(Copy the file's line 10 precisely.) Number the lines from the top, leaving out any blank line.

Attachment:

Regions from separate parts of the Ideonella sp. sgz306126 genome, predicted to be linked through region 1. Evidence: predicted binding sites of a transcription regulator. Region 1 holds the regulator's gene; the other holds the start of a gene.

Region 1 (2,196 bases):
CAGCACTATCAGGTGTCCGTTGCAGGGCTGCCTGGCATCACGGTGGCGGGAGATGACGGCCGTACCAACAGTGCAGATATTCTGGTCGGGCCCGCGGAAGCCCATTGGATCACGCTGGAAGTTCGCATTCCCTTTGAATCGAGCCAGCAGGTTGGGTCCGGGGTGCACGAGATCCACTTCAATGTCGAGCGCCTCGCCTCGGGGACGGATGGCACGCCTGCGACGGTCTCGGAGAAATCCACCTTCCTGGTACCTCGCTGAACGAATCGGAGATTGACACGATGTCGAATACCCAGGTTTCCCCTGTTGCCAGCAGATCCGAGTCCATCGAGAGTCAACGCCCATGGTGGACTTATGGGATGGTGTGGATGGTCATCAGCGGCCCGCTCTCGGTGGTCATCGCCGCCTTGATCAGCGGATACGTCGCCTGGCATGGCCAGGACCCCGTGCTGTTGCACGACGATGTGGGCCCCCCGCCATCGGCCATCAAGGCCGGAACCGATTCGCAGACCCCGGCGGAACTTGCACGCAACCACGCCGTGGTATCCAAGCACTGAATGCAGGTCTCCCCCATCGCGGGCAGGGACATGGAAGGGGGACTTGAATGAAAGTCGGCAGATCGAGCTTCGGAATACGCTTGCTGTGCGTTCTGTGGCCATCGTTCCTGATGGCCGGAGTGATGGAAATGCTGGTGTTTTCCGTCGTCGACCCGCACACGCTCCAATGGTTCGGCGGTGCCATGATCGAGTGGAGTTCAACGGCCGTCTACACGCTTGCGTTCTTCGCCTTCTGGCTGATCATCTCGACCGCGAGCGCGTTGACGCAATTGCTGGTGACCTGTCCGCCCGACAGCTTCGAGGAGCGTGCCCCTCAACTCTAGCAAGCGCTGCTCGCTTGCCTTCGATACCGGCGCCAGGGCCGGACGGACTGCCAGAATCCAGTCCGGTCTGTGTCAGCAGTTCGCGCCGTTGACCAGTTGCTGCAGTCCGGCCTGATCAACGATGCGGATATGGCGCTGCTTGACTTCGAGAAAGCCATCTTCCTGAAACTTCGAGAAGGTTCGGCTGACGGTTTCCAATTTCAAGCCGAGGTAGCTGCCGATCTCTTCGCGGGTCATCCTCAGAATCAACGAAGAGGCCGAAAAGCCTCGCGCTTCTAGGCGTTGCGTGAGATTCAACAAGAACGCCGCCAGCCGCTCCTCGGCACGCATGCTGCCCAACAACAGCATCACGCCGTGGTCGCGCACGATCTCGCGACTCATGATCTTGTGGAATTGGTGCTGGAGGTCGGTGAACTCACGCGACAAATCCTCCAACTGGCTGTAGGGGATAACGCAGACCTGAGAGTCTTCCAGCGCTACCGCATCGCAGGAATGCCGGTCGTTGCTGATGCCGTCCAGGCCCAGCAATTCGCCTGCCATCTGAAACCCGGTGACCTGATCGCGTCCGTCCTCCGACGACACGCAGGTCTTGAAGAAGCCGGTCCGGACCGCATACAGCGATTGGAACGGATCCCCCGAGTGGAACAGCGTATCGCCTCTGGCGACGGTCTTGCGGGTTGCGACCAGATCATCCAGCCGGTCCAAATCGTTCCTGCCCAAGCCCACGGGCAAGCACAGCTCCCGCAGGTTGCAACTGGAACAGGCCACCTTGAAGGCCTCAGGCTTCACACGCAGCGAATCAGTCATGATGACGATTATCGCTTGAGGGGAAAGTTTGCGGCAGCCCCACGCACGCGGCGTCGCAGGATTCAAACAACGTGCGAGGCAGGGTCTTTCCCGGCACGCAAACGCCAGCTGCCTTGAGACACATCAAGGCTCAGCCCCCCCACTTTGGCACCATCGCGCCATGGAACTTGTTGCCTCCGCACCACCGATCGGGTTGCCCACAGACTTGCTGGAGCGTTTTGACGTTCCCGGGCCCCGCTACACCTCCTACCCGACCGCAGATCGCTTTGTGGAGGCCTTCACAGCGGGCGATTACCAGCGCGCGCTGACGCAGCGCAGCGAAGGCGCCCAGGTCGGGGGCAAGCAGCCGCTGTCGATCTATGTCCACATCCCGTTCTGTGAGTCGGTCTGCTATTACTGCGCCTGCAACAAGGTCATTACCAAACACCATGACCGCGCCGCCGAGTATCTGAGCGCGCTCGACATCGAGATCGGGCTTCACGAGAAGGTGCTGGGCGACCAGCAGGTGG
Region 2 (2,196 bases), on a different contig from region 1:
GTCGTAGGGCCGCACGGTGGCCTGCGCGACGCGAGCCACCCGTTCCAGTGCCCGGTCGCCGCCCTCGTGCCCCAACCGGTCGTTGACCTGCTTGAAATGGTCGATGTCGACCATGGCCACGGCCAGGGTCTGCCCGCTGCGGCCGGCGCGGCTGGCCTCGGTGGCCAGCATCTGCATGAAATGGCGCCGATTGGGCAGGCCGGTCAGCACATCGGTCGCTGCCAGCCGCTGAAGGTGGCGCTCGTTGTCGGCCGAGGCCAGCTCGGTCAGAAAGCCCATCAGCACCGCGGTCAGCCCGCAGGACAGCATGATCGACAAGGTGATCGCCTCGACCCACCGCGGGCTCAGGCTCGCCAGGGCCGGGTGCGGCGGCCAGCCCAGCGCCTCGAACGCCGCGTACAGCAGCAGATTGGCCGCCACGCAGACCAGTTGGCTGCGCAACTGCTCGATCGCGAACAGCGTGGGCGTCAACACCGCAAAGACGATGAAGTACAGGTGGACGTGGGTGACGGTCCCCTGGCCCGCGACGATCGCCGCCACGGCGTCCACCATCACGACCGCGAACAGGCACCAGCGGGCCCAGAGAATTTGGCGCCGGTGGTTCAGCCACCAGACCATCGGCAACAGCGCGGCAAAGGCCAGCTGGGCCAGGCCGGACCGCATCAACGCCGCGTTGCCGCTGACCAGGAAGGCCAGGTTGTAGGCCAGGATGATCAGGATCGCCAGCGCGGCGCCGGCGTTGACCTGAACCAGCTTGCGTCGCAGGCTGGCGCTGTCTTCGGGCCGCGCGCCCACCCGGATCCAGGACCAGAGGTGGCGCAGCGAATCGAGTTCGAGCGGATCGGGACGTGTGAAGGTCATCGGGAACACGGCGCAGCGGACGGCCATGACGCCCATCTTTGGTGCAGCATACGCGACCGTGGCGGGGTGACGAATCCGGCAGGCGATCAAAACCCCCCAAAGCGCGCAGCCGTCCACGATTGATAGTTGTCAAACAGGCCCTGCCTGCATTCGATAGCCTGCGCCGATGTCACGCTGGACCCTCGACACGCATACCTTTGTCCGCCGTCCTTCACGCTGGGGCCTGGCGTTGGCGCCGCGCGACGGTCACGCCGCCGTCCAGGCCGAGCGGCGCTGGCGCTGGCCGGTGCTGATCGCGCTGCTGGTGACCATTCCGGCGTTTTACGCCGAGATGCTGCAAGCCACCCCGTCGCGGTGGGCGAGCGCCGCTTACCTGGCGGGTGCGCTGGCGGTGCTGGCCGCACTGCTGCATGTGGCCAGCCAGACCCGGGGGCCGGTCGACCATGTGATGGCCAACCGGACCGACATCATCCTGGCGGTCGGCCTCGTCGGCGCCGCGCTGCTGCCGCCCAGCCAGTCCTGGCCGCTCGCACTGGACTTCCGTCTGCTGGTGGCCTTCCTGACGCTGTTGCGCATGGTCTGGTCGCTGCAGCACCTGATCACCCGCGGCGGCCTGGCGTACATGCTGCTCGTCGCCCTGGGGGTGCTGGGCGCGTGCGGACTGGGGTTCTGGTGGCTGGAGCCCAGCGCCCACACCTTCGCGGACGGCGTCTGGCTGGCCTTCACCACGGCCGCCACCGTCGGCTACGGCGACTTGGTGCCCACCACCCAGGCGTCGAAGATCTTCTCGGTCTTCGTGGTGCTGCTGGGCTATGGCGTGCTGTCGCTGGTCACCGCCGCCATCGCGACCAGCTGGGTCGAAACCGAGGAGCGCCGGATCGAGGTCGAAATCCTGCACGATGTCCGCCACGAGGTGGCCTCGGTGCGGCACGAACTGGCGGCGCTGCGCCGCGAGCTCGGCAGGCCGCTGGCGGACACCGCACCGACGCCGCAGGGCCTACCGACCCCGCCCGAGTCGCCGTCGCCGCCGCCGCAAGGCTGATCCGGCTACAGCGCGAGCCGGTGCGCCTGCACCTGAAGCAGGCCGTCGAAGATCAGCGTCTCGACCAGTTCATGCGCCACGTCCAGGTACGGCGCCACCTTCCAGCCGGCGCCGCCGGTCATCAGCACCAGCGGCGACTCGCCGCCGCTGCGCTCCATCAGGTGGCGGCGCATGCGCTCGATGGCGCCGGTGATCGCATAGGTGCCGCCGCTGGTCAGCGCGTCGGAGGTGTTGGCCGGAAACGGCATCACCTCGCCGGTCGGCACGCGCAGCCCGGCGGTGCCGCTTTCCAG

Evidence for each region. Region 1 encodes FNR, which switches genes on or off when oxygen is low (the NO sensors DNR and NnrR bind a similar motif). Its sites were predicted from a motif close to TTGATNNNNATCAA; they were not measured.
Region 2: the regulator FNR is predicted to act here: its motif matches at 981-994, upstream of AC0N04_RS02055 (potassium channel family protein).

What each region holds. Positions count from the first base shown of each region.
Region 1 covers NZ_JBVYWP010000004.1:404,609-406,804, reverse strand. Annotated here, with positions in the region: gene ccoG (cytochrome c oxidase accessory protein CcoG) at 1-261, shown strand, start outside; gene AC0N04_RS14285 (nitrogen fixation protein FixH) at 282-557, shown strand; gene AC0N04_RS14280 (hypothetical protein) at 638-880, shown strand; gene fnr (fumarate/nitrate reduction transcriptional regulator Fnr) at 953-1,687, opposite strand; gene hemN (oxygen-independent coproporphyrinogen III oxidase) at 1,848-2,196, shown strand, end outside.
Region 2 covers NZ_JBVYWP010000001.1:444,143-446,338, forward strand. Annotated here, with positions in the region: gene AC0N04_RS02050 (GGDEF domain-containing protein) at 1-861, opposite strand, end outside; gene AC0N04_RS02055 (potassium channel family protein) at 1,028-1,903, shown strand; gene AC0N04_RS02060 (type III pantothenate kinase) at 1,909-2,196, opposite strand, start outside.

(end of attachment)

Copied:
Region 2 covers NZ_JBVYWP010000001.1:444,143-446,338, forward strand. Annotated here, with positions in the region: gene AC0N04_RS02050 (GGDEF domain-containing protein) at 1-861, opposite strand, end outside; gene AC0N04_RS02055 (potassium channel family protein) at 1,028-1,903, shown strand; gene AC0N04_RS02060 (type III pantothenate kinase) at 1,909-2,196, opposite strand, start outside.